General Scowcroft: Mr. President, I think it is important to point out that the U.S. embargo is going to be a factor in the Turkish election whatever we do. Prime Minister DEMIREL is under great pressure from the former Prime Minister Ecevit, the man who invaded Cyprus in the first place. DEMIREL can only go two ways. He can try to be as tough as Ecevit on the United States, or he can point to the fact that he got the embargo lifted.
The President: I want to assure you that we will do all that we can. Every element of the Administration will be going all out to achieve an affirmative vote. Our national security is very much involved in this issue.
[Omitted here is discussion unrelated to Turkey.]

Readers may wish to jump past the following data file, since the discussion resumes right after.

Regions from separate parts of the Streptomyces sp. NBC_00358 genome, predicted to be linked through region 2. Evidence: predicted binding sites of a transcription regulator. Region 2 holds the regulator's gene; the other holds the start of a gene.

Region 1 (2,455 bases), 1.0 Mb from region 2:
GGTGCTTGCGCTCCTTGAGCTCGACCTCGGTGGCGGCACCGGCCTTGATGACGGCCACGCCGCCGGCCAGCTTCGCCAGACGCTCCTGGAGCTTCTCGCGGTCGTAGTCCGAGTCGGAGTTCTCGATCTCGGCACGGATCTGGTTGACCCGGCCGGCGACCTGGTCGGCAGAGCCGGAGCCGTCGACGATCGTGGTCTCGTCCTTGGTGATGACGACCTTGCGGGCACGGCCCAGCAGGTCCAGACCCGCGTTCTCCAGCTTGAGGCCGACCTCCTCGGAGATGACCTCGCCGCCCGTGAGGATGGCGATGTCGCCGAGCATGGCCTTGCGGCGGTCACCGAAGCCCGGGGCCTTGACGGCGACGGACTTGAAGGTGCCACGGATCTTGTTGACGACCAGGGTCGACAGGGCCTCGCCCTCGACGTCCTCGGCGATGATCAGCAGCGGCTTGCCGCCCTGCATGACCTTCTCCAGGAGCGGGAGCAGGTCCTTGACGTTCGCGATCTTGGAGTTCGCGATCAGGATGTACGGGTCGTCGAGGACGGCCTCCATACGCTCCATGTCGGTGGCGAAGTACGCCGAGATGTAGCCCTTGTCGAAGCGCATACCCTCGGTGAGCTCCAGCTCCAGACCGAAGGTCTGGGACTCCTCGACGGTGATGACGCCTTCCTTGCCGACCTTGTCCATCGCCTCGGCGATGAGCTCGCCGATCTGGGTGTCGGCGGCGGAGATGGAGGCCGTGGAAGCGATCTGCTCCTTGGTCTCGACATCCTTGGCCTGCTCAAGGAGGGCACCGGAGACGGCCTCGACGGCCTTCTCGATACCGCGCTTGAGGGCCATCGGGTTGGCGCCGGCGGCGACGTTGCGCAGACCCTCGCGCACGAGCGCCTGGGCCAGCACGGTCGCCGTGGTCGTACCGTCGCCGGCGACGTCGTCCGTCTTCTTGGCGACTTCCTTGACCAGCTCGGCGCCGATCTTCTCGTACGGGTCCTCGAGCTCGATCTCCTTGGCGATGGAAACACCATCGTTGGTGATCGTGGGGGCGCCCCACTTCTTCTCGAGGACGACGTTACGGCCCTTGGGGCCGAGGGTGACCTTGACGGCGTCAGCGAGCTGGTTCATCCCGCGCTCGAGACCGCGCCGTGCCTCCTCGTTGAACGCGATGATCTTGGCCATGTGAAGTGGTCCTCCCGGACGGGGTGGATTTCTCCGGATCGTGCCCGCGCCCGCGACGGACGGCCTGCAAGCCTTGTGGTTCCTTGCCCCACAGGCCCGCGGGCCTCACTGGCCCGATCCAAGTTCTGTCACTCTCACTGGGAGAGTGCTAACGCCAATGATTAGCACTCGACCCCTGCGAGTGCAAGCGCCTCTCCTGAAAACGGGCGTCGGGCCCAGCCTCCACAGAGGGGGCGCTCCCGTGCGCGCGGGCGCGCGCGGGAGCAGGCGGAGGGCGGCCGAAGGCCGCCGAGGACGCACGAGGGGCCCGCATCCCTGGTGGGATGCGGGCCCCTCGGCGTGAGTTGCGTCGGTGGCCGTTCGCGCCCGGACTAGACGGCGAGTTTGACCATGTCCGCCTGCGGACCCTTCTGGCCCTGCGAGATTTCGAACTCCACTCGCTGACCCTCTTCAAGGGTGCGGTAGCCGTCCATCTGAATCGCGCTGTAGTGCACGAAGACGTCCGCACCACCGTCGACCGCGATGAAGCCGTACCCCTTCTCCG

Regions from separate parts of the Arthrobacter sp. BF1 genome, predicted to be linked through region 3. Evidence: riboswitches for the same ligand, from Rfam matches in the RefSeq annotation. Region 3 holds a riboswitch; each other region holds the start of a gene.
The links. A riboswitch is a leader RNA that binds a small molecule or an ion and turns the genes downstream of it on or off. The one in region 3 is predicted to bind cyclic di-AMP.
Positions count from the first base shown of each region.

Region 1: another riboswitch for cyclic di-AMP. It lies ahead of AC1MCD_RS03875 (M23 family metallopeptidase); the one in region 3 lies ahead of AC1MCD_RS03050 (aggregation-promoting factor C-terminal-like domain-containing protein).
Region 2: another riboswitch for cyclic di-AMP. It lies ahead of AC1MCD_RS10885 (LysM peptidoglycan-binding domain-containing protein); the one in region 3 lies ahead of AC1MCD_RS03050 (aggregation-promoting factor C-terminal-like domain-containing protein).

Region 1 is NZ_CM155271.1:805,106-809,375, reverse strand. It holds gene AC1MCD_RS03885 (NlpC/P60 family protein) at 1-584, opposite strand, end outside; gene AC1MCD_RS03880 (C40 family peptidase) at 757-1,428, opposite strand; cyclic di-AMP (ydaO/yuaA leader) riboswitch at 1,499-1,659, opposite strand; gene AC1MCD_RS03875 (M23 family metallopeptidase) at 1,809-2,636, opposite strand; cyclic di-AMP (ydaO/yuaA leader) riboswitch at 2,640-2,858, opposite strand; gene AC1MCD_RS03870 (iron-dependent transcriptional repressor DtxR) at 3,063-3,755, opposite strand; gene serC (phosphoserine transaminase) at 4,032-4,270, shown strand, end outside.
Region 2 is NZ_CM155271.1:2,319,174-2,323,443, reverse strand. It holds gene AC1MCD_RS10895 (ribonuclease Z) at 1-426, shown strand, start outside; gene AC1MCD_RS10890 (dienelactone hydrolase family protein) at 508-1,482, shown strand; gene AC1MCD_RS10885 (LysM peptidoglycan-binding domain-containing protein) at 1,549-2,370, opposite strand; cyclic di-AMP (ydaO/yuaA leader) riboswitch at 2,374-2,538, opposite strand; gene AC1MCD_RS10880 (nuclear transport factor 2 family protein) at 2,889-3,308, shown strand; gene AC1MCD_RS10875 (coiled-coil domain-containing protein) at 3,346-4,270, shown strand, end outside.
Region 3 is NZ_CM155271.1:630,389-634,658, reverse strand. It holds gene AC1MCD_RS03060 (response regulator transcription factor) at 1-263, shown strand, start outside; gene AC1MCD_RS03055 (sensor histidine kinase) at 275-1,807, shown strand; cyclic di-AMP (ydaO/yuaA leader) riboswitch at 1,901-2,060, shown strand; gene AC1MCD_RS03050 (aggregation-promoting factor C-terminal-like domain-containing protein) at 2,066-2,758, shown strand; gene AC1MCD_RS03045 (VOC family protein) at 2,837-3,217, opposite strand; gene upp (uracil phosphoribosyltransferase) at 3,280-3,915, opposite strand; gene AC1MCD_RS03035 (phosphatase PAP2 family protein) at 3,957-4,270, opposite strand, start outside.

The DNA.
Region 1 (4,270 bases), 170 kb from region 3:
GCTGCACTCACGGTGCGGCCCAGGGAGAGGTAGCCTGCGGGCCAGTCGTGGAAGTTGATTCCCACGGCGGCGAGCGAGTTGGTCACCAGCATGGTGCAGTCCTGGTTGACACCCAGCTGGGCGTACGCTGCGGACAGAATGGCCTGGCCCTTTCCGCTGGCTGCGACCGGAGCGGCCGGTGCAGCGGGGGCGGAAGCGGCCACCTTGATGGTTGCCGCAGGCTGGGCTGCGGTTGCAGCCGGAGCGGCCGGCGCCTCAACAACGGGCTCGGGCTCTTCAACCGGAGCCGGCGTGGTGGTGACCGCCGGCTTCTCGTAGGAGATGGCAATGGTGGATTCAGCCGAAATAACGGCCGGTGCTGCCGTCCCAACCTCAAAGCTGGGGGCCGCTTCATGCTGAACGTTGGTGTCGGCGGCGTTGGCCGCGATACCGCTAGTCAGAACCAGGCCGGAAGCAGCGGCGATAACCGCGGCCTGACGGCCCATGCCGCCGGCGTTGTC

- Source: Ford Library, National Security Adviser, Memoranda of Conversations, Box 15, Ford Administration. Administratively Confidential. The meeting was held in the Cabinet Room of the White House. Attached is a list of additional participants and those who were not able to attend. Ford, Rockefeller, and Morton had met the previous morning with Republican Congressional leaders. (Memorandum of conversation, September↩
- S.2230 was referred to the House Foreign Affairs Committee, which reported it out on September 22. (Congress and the Nation, Vol. IV, 1973–76, p. 867)↩
- On October 2 the House reversed its stand and voted 237–176 to partially lift the embargo, with an amendment requesting the President to open talks with Turkey on ways to counter the illicit diversion of opium. The Senate concurred with the amendment on October 3. Ford signed S.2230 on October 6. (Ibid.)↩